Realizing that federal rules governing small cells could change again in the future, Syracuse officials decided to rescind their standing order, Edelstein says. Instead, the city would negotiate directly with each carrier as it entered the city until a larger enterprise agreement could be put into place that would govern the city as a whole, Edelstein says.
One concern that has been raised about 5G and small cells concerns the health effects that the technology and the frequencies it emits would have on the public. An agreement between Syracuse and Verizon has enabled the city to address those concerns while having small cells implemented in its community.
“Because there hasn’t been tons of research into the effects of having radio frequencies that 5G provides, it would be good to have regular checks on those antennas,” Edelstein says. “But then additionally, we knew that people would be nervous about them… we wanted to ensure that we could check on that to give some more confidence to the public that not just anything can go into facilities that can emit whatever kind of radio frequencies that the carrier wants.”
Another critical part of the agreement was ensuring that the city would have an equitable level of connectivity deployed across its area, since certain parts of the city lack internet access, Edelstein says.
The desire to inspect the small cells hadn’t been asked of Verizon before, Edelstein says. However, Verizon was confident that health wouldn’t be an issue because they do their own testing of the cells. The city is still determining how exactly it will carry out small cell inspections, but officials have thought about it in a similar way to how inspections of other pieces of infrastructure are carried out.
“We are excited about the technology and think it’s also our job to find ways to provide access to the right-of-way in a safe and responsible way,” Edelstein says. “And so, we feel like we did that with this agreement.”
There is much to be excited about as far as 5G is concerned — especially because it will enhance far more than mobile handset connectivity.
Close to the cutting edge
The deployment of 5G will certainly carry technological benefits to cities, but it will also yield economic benefits.
A report from Accenture indicates that U.S. carriers and telecom operators could invest about $275 billion over seven years to deploy small cells and other next-generation wireless technology. This, in turn, is expected to create 3 million jobs and lead to $500 billion in gross domestic product (GDP) growth.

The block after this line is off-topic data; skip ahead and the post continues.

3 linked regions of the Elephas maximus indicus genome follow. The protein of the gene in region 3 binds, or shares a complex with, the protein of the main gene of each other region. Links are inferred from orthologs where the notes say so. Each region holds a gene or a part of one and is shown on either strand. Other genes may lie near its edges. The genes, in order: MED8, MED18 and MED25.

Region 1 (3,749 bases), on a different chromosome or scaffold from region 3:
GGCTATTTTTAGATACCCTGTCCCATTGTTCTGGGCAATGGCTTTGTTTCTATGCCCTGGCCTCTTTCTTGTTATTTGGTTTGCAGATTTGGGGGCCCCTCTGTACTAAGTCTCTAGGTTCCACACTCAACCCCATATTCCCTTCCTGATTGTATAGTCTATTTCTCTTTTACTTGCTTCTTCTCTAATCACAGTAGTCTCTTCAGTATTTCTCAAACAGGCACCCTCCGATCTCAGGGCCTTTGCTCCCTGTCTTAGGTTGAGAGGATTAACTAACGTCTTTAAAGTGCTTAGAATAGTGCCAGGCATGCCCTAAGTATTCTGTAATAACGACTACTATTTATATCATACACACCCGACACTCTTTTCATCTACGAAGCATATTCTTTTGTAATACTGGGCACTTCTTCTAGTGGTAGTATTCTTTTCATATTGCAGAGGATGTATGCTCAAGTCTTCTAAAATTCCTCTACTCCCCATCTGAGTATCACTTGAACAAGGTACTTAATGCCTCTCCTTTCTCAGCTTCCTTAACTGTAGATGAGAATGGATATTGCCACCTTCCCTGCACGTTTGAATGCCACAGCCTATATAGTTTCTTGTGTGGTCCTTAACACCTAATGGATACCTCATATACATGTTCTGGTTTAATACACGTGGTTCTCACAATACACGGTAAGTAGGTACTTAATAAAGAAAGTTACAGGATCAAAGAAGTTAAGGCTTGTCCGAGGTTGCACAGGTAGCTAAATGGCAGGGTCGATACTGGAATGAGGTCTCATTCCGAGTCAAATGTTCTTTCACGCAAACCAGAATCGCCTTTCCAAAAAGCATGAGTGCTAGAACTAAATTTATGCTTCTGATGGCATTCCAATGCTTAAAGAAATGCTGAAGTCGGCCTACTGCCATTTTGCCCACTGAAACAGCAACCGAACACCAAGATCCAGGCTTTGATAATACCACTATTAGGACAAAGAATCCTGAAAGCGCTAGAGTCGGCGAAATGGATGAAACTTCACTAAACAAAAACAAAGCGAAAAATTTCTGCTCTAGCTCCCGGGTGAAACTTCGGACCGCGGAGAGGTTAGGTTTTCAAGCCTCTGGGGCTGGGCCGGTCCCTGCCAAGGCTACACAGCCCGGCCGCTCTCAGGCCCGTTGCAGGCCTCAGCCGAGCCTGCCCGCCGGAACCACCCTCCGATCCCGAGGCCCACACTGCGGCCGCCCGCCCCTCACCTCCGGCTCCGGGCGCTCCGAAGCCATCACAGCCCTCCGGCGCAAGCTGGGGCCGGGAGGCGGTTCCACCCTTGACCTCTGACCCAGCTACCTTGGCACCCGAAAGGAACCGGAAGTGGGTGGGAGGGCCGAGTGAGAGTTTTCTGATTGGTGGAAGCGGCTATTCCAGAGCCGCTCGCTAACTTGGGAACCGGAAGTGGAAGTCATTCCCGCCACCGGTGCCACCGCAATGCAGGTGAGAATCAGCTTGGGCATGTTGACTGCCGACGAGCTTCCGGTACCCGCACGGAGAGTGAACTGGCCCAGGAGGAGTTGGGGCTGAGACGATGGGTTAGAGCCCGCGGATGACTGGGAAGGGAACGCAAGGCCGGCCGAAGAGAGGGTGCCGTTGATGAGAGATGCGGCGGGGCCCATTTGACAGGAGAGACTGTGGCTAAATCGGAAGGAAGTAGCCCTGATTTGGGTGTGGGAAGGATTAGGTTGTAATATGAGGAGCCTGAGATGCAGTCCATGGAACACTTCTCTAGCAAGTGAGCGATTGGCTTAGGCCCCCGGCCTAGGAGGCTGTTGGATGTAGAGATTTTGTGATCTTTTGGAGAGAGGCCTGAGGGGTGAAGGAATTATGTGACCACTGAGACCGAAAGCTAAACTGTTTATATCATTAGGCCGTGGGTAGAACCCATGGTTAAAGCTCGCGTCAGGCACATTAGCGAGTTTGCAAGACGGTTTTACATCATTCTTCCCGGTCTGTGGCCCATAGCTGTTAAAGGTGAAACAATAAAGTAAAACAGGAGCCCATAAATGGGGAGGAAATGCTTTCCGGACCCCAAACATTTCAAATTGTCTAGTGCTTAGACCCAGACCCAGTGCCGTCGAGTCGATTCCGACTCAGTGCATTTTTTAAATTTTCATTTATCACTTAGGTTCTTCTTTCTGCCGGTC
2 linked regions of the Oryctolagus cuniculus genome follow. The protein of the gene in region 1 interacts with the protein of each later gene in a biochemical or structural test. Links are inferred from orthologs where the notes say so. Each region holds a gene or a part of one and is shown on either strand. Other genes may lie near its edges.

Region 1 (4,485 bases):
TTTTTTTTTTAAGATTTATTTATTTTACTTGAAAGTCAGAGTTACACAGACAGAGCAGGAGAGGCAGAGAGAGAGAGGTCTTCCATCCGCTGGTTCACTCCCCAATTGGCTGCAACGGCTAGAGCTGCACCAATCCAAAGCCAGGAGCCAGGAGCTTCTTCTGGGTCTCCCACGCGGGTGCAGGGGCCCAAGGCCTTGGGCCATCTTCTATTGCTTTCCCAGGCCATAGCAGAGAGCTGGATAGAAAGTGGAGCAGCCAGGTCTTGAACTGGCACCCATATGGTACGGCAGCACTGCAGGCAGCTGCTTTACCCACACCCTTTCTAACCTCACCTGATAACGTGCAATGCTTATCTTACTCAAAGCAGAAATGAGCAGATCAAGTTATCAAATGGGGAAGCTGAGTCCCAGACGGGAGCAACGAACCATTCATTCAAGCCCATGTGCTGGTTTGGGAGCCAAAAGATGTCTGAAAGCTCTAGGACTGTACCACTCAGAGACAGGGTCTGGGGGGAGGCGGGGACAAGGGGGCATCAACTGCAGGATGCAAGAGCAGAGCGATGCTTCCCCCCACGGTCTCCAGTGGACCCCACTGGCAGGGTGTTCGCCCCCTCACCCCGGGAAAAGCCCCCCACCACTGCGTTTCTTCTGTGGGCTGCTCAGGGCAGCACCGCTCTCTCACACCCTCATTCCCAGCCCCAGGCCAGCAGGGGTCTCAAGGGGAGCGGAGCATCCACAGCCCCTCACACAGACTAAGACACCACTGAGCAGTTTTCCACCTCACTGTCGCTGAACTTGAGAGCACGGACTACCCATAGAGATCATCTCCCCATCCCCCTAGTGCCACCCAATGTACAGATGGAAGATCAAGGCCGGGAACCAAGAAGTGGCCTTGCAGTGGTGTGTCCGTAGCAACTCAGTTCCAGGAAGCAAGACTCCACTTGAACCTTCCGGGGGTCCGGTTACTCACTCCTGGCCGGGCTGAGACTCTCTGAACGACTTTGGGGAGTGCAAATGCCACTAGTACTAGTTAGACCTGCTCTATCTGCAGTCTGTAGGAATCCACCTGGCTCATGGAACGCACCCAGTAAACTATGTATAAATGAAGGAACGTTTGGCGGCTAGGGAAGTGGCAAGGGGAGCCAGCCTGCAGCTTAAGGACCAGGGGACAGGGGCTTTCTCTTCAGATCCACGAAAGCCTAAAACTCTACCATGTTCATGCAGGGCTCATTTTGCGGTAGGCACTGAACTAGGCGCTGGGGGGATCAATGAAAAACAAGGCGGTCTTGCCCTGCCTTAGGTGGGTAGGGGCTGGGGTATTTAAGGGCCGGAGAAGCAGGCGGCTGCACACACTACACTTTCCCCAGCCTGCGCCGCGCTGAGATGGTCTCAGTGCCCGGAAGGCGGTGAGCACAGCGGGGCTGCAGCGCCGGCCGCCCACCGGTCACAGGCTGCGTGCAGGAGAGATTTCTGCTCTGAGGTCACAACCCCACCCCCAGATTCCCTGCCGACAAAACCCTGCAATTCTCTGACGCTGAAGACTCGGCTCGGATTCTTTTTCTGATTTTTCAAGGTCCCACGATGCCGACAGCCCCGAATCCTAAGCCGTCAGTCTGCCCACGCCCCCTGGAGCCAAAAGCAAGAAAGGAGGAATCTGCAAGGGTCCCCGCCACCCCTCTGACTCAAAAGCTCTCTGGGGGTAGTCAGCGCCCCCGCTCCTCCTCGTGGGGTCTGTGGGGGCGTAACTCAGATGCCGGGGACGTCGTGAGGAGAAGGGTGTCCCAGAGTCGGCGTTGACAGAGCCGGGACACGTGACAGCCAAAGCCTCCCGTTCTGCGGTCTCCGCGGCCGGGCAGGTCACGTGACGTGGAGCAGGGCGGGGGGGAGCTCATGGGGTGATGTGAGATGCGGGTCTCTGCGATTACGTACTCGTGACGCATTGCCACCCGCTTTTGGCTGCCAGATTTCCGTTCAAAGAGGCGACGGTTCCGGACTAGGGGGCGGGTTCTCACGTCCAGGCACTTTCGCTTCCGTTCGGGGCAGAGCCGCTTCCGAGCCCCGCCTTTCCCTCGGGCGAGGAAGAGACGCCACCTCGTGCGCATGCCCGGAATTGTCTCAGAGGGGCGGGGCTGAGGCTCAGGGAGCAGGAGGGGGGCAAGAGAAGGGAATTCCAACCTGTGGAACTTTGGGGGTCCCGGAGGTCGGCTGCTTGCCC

Witkowski explains that 5G is simply the next incremental step in a better performing network — it’s not akin to simply flipping a switch on a new technology. However, 5G networks are more flexible in that they don’t just offer technological benefits for mobile handsets.
5G will improve fixed wireless, mobile technology, weightless positioning, the Internet of Things (IoT) and more efficient use of spectrum, Witkowski says. The Accenture report states that 5G will allow the high-speed, pervasive connection of more devices and sensors, and it will provide better redundancy and reliability with low power consumption.
An example of improvement for cities lies in GPS efficiency — 5G and small cells will improve that efficiency in dense urban areas where buildings can reflect GPS signals, Witkowski says. This, along with enhanced vehicle-to-vehicle communications via 5G, can improve the use of autonomous vehicles.
However, the 5G that has been launched isn’t necessarily up to par with what the technology promises. For example, AT&T has launched what it calls 5G Evolution (5Ge) in 400 markets, but that technology runs on its existing LTE network, according to an AT&T statement.
So, regarding both the launch of 5G and the concrete benefits it will bring to cities, governments may have to play the waiting game for the time being.
“I think it’s kind of a wait-and-see situation,” Panettieri says. “Because if the technical benefits of 5G include lower latency and higher network load, then potentially, this is going to be most effective for those smart city Internet of Things deployments where you’re dealing with a lot of devices on a network over a short distance.”